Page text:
Saturday, May 29, 2010

The Indo-Pakistan flag-lowering and border-closing ceremony

Cheering public at the Indo-Pakistan border

We conclude the brief reportage of our week-end in Amritsar by describing the event that entertained us the most: the flag-lowering and border-closing ceremony at the Indo-Pakistan border.

About 30 Km from Amritsar, at the border between India and Pakistan, every late afternoon soldiers of the Indian and Pakistan armies liven up a military ceremony to close the border between the two countries, something that - with all due differences - can remind the change of the guard at Buckingham Palace (I repeat: with all due differences).

The event fulfils so much the patriotism of both countries that thousands of people, on each side of the border, flock every day to be present at it.

And the ceremony has become a real happening, something in between a concert and a sport event. Already a few hours before the event, the stands that have been constructed to accommodate this crowd are packed with people that, in a crescendo of enthusiasm, sing patriotic songs1 , wave Indian flags, and rhythmically cheer “Hindustan, Zindabad” (Long live Hindustan)2 - to which the Pakistani crowd on the other side of the border respond by singing “Pakistan, Pakistan!”.

It’s a competition between who makes more noise - until when a squad of soldiers, preceded by a long bellow from a soldier appointed for this task only, steps in and, in a mix of pompous colonial and funny goose-step styles, parades up and down in front of the cheering public3.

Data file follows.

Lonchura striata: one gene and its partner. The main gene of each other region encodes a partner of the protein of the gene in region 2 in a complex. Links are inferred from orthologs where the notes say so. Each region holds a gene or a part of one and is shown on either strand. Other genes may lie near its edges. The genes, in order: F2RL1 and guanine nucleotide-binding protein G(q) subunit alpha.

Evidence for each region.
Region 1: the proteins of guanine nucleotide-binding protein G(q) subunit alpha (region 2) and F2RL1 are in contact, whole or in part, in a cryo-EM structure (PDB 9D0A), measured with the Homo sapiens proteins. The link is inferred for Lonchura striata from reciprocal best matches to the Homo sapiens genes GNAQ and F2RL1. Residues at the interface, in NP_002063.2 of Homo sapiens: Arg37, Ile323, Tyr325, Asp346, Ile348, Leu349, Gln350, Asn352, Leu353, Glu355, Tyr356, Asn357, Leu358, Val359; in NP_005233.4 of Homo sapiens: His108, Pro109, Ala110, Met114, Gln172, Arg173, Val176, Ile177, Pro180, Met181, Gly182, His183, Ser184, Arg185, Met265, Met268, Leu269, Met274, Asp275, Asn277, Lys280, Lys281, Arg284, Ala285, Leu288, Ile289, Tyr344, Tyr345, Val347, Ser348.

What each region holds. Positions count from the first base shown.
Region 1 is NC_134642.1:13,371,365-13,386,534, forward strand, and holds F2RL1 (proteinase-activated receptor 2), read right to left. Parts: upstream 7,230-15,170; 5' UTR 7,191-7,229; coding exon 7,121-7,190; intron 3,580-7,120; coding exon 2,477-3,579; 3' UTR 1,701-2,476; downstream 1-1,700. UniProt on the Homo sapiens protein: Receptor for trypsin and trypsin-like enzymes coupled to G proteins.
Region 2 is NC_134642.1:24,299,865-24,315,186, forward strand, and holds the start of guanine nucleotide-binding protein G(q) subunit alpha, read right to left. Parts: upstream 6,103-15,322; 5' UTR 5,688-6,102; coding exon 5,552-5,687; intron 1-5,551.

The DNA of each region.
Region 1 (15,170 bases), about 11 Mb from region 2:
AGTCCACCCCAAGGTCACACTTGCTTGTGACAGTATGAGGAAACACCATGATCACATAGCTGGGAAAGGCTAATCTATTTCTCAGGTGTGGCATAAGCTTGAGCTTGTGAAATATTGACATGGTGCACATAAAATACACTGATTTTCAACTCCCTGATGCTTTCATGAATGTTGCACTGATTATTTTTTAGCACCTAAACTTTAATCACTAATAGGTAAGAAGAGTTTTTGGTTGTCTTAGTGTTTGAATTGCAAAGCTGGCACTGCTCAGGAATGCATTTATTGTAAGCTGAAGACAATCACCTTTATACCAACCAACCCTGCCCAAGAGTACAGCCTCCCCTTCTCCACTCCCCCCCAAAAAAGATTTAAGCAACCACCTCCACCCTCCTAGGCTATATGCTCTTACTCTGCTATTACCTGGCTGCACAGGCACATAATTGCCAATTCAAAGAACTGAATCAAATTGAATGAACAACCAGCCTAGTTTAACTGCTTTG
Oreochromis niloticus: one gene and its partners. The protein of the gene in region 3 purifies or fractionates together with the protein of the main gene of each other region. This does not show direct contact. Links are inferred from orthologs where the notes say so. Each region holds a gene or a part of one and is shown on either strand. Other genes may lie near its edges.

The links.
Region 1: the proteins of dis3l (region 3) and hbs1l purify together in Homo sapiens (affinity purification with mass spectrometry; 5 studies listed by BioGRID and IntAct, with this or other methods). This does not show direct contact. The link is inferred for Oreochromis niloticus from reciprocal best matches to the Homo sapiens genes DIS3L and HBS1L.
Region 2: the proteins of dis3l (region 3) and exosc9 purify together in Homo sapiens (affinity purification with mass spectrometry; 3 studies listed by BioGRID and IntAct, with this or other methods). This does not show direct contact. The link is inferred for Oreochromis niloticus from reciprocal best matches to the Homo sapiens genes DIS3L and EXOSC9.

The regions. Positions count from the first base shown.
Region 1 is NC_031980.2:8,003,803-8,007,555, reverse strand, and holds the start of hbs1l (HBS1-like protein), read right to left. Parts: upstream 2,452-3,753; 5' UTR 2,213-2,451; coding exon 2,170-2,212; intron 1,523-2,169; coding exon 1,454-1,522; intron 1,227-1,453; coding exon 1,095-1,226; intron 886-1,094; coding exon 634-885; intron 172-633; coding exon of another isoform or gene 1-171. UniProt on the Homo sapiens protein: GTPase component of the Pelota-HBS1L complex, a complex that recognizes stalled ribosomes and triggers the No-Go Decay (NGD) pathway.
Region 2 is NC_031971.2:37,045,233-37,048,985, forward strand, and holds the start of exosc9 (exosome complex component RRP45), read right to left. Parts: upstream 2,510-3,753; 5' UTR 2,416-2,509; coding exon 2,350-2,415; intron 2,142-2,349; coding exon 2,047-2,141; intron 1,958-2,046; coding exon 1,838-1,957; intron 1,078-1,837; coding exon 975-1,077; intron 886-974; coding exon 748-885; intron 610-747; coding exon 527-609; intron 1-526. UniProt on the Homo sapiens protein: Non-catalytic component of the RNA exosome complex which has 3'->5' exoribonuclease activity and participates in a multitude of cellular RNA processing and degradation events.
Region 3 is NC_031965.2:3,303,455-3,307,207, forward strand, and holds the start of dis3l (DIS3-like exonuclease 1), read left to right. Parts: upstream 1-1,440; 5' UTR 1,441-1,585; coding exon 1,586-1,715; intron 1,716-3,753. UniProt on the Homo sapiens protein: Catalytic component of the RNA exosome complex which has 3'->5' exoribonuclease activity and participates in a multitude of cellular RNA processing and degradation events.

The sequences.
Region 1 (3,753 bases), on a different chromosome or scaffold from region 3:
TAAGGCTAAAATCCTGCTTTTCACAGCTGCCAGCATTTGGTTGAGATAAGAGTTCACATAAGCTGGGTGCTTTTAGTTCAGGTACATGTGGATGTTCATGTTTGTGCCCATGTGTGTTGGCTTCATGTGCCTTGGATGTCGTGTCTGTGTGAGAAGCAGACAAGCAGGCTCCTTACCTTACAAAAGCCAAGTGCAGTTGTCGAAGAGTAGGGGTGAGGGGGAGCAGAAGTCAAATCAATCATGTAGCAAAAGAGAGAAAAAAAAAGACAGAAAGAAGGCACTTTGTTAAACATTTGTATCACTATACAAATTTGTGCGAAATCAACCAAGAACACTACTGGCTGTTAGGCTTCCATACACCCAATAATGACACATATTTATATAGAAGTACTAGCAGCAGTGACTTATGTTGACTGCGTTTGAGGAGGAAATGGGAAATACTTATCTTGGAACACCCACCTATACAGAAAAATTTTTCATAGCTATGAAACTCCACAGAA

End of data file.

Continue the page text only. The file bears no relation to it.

Then, one by one, each soldier marches aggressively (or comically, it depends on the point of view) towards the border, likely with the intention of intimidating the Pakistani soldiers that - from the other side of the border - are doing exactly the same, i.e. aggressively marching towards the Indian border one by one to scare the Indian soldiers4. Once the two soldiers meet face to face on the border, they spend a few instants threateningly looking at each other: chest out, fists clenched, and eyebrows knit - but without ever crossing the invisible line that divides India from Pakistan.

The ceremony concludes with the lowering of the Indian and Pakistani flags. The flags are simultaneously lowered and the process takes forever, as the soldiers responsible for this task have to be extremely careful that either of the two flags is at any point in time lower than the other5.

Once the flags are lowered, the most intense moment of the whole ceremony: the commanding officers of the two countries shake their hands before the gates are shut (but this happens so quickly that it’s easier to miss it than to notice it6).

Then the gates are shut, and the border is closed for the night.



3 and



6 And in fact I missed it, but luckily I found this extract from a BBC documentary which shows the hand-shaking pretty well: (to be watched!)

Cheering public at the Indo-Pakistan border (detail)

No comments:

Post a Comment